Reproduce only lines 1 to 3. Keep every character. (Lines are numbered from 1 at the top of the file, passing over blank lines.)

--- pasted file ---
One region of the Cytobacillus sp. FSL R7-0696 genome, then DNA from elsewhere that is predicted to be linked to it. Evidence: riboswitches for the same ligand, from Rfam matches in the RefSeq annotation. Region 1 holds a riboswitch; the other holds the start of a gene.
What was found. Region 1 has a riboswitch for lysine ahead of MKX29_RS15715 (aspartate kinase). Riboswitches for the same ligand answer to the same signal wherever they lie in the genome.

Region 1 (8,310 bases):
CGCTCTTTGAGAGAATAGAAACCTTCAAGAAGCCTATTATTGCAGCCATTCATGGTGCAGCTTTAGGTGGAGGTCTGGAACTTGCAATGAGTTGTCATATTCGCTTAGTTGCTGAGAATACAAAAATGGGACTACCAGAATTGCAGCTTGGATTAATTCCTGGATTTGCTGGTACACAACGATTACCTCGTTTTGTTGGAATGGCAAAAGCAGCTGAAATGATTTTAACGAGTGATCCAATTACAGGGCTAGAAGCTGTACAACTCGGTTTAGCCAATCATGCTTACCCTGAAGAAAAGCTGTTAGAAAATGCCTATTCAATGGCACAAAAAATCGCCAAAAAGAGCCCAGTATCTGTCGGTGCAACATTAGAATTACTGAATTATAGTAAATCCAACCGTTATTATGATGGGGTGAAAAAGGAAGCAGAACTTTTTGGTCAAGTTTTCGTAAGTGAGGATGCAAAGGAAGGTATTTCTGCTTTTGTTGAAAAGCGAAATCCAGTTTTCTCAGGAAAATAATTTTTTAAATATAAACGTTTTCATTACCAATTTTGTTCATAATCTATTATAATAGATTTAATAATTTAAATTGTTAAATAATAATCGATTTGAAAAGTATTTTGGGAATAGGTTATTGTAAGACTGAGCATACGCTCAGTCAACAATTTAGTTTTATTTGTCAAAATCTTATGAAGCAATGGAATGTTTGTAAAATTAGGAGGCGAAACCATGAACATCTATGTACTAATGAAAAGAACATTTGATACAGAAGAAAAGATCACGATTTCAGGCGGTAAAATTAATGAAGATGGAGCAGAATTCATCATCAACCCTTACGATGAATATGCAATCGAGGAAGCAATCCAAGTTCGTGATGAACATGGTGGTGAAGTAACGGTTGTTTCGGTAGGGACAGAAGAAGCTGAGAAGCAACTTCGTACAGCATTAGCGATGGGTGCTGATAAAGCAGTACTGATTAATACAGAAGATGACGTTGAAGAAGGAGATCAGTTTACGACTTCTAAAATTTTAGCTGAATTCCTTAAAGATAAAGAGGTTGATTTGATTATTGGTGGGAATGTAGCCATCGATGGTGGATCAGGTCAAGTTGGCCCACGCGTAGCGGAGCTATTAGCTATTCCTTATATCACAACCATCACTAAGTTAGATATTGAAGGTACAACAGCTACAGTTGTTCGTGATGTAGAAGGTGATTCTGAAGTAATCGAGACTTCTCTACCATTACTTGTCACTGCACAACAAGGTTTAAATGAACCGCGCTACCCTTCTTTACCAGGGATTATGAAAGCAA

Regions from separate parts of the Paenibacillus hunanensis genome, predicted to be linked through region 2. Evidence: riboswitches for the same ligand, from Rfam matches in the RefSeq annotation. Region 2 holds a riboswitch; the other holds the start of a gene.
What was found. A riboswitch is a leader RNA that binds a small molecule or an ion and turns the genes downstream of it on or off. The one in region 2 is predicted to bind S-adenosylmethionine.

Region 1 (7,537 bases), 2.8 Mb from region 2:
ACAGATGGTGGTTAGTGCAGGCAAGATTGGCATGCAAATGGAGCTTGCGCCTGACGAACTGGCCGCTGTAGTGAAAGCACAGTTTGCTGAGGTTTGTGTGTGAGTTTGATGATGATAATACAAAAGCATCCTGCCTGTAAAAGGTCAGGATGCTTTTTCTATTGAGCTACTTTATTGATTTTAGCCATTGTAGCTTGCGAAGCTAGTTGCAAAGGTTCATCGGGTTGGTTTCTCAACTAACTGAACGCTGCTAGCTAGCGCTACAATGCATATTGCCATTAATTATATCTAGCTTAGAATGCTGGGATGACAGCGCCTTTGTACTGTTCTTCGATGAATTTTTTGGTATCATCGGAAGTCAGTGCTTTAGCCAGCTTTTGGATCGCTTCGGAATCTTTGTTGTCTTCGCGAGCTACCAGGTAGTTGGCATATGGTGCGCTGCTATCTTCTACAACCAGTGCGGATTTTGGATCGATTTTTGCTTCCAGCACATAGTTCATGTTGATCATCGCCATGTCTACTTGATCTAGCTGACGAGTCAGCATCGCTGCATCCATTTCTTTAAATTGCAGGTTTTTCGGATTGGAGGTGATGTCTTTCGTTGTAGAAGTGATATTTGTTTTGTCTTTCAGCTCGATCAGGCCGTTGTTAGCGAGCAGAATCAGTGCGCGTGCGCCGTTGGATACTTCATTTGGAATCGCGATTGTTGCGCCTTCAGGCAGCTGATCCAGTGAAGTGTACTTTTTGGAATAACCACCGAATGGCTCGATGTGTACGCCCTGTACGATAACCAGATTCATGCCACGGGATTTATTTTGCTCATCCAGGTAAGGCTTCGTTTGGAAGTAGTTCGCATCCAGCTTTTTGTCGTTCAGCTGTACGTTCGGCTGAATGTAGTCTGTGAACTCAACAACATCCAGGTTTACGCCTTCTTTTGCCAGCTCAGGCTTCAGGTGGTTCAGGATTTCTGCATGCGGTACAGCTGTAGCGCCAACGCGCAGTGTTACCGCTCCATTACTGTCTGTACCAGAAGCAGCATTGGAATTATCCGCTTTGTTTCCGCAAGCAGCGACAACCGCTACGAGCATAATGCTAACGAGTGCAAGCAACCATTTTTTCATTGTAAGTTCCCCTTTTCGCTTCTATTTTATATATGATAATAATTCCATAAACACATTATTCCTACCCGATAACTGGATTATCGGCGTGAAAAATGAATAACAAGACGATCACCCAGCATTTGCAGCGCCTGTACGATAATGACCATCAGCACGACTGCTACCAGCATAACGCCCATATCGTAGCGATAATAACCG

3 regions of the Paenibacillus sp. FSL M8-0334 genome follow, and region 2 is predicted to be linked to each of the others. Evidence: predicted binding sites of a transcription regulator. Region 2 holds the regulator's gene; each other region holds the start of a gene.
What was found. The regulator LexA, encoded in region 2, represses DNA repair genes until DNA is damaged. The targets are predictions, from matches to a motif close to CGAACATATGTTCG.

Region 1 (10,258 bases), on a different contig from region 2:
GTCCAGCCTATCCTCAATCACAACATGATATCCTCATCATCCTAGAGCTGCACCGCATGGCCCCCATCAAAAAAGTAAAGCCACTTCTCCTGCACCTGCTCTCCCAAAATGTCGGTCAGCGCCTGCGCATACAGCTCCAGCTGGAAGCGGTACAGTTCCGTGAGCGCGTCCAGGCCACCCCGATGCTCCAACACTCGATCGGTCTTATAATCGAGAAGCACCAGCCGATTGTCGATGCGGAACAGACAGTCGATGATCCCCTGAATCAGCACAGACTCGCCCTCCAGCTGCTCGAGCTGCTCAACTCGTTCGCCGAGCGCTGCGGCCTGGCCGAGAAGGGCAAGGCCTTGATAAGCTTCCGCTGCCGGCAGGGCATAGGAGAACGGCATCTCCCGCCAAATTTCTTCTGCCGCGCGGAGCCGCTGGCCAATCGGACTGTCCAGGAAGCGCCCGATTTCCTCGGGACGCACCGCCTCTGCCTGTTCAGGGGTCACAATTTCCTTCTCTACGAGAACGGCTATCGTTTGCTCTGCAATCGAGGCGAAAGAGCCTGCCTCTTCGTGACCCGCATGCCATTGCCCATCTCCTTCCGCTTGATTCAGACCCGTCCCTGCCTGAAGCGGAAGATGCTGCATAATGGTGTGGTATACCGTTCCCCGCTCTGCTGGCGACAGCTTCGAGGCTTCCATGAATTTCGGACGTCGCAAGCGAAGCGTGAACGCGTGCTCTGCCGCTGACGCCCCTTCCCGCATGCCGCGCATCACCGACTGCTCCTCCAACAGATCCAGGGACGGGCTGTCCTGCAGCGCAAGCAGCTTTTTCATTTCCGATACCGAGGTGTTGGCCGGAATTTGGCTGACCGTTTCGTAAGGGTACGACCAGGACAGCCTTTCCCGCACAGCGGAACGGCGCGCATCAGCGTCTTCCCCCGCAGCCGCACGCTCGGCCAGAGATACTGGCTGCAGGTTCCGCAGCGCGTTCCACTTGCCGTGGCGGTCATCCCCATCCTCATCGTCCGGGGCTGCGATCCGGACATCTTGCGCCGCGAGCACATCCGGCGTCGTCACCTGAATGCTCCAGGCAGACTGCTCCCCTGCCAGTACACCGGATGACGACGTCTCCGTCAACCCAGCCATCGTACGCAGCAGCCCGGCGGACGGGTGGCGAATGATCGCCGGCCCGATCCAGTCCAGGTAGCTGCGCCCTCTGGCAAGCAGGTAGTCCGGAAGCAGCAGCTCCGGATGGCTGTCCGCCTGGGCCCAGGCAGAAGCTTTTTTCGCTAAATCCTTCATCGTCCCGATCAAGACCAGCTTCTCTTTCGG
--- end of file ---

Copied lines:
One region of the Cytobacillus sp. FSL R7-0696 genome, then DNA from elsewhere that is predicted to be linked to it. Evidence: riboswitches for the same ligand, from Rfam matches in the RefSeq annotation. Region 1 holds a riboswitch; the other holds the start of a gene.
What was found. Region 1 has a riboswitch for lysine ahead of MKX29_RS15715 (aspartate kinase). Riboswitches for the same ligand answer to the same signal wherever they lie in the genome.

Region 1 (8,310 bases):